Body Dysmorphic Disorder (BDD)

Body dysmorphic disorder (BDD), or body dysmorphia, is a mental health condition where a person spends a lot of time worrying about flaws in their appearance. These flaws are often unnoticeable to others.Your perceived flaw and the repetitive behaviors cause you significant distress, and impact your ability to function in your daily life.

You may seek out numerous cosmetic procedures to try to "fix" your perceived flaw. Afterward, you may feel temporary satisfaction or a reduction in your distress, but often the anxiety returns and you may resume searching for other ways to fix your perceived flaw.

People of any age can have BDD, but it's most common in teenagers and young adults. It affects both men and women. Based on preliminary studies in Singapore, prevalence of BDD in Singapore is around 2% in the adult population.

Having BDD does not mean you're vain or self-obsessed. It can be very upsetting and have a big impact on your life.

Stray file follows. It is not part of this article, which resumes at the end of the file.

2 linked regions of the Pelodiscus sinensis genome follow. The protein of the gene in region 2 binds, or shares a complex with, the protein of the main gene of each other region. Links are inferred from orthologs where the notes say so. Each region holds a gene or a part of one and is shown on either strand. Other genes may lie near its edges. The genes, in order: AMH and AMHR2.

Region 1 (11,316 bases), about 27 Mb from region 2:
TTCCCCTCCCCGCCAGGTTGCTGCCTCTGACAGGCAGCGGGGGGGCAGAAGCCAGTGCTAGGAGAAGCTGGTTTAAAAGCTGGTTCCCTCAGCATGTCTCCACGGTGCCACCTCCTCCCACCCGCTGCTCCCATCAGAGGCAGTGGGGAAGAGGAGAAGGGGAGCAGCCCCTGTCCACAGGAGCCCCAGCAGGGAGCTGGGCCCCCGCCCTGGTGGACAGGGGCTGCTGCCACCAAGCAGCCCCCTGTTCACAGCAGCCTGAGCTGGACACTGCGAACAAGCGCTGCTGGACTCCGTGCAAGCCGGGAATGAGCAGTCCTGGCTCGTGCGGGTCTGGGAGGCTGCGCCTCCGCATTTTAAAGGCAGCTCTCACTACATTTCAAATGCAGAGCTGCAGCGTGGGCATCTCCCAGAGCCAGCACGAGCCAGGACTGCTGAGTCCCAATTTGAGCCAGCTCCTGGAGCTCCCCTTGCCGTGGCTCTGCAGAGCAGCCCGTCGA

Symptoms of BDD

You might have BDD if you: - worry a lot about a specific area of your body (particularly your face) - spend a lot of time comparing your looks with other people's - look at yourself in mirrors a lot or avoid mirrors altogether - go to a lot of effort to conceal flaws; for example, by spending a long time combing your hair, applying make-up or choosing clothes - pick at your skin to make it "smooth"

BDD can seriously affect your daily life, including your work, social life and relationships. BDD can also lead to depression, self-harm and even thoughts of suicide.

What causes body dysmorphic disorder?

The cause of BDD is thought to be a combination of environmental, psychological, and biological factors. Bullying or teasing may create or foster the feelings of inadequacy, shame, and fear of ridicule.

Getting help for BDD

You should see a medical or mental health professional if you think you might have BDD.

They'll probably ask a number of questions about your symptoms and how they affect your life.

They may also ask if you've had any thoughts about harming yourself.

It can be very difficult to seek help for BDD, but it's important to remember that you have nothing to feel ashamed or embarrassed about.

Getting help is important because your symptoms probably will not go away without treatment and may get worse.

Treatments for BDD

The symptoms of BDD can get better with treatment.

If your symptoms are relatively mild, you should be referred for a type of talking therapy called Cognitive Behavioural Therapy (CBT), which you have either on your own or in a group.

If you have moderate symptoms, you should be offered either CBT or a type of antidepressant medicine called a selective serotonin reuptake inhibitor (SSRI).